Low-carbon energy measures reducing UK household bills
New analysis by the Committee on Climate Change has revealed that the UK’s low-carbon drive has reduced emissions without increasing the average household energy bill.
Although there has been around a £9 increase in the average UK household energy bill due to the shift towards low-carbon electricity, this has been more than offset by a £20 reduction due to reduced energy demand from more efficient lights and appliances.
The findings from the fourth independent assessment of the impact of carbon budgets on energy bills by the Committee on Climate Change has found that the typical household has saved around £290 a year since 2008 due to improvements in energy efficiency – primarily as a result of new energy efficient appliances.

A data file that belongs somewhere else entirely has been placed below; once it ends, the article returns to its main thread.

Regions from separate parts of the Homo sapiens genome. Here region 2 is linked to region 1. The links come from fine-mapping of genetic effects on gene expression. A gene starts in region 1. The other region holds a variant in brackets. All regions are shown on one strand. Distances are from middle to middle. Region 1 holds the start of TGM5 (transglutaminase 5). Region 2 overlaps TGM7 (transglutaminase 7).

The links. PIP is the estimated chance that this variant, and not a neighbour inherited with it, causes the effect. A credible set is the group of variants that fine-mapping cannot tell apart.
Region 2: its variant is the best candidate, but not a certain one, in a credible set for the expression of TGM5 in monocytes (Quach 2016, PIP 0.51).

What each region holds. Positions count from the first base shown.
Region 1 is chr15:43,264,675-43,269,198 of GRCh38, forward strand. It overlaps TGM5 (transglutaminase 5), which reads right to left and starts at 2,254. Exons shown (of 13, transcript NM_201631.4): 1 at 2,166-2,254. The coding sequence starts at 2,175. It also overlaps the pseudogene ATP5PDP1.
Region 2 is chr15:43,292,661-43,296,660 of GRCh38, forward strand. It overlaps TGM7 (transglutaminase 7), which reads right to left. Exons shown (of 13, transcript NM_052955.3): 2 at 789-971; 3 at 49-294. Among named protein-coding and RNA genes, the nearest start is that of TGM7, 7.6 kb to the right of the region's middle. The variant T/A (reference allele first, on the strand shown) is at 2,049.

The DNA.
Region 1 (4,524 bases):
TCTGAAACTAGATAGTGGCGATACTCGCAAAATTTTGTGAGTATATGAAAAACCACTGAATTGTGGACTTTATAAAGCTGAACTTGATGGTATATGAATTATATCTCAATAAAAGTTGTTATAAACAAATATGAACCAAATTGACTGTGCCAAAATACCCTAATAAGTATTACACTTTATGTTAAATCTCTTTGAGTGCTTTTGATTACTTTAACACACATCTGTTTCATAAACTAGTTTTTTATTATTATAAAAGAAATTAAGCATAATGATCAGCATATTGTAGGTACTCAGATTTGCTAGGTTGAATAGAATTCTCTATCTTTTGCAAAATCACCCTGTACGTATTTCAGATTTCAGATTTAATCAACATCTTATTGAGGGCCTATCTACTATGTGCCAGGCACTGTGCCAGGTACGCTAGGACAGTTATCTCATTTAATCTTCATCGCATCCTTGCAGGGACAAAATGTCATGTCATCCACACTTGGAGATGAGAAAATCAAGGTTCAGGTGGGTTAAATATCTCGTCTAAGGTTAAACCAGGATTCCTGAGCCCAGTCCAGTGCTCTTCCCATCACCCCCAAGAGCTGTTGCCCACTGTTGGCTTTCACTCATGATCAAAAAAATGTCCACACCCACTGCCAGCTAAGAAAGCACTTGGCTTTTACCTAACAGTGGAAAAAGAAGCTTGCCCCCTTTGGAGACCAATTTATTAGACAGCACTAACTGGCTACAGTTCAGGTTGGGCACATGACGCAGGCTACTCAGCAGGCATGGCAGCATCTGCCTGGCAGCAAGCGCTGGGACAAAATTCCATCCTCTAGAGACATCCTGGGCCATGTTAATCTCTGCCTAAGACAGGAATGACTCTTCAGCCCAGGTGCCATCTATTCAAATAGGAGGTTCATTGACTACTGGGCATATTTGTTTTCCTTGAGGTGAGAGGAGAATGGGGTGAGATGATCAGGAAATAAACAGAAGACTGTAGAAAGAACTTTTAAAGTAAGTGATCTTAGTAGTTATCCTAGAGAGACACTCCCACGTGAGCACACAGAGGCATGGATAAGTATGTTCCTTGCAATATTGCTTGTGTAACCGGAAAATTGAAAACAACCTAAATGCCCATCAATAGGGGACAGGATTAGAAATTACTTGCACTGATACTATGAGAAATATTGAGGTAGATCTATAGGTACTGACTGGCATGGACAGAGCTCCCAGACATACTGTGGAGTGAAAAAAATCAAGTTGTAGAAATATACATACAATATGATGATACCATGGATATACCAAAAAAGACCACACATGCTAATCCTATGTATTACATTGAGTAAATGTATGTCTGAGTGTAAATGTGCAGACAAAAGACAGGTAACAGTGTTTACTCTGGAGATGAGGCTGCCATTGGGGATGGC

Low-carbon policies could result in increases of £85 - £120 to the typical household bill by 2030, however further improvements to energy efficiency could offset this, with reductions of £150 a year.
Whilst UK electricity prices for businesses are higher than in comparable countries, primarily due to higher wholesale and network costs, the assessment also reveals the opportunities available over the coming years. The low-carbon economy currently makes up 2-3% of UK GDP, the same as the oil, gas and coal extraction sectors put together. As the move towards a low-carbon economy continues, there will be opportunities across current and new sectors of the economy.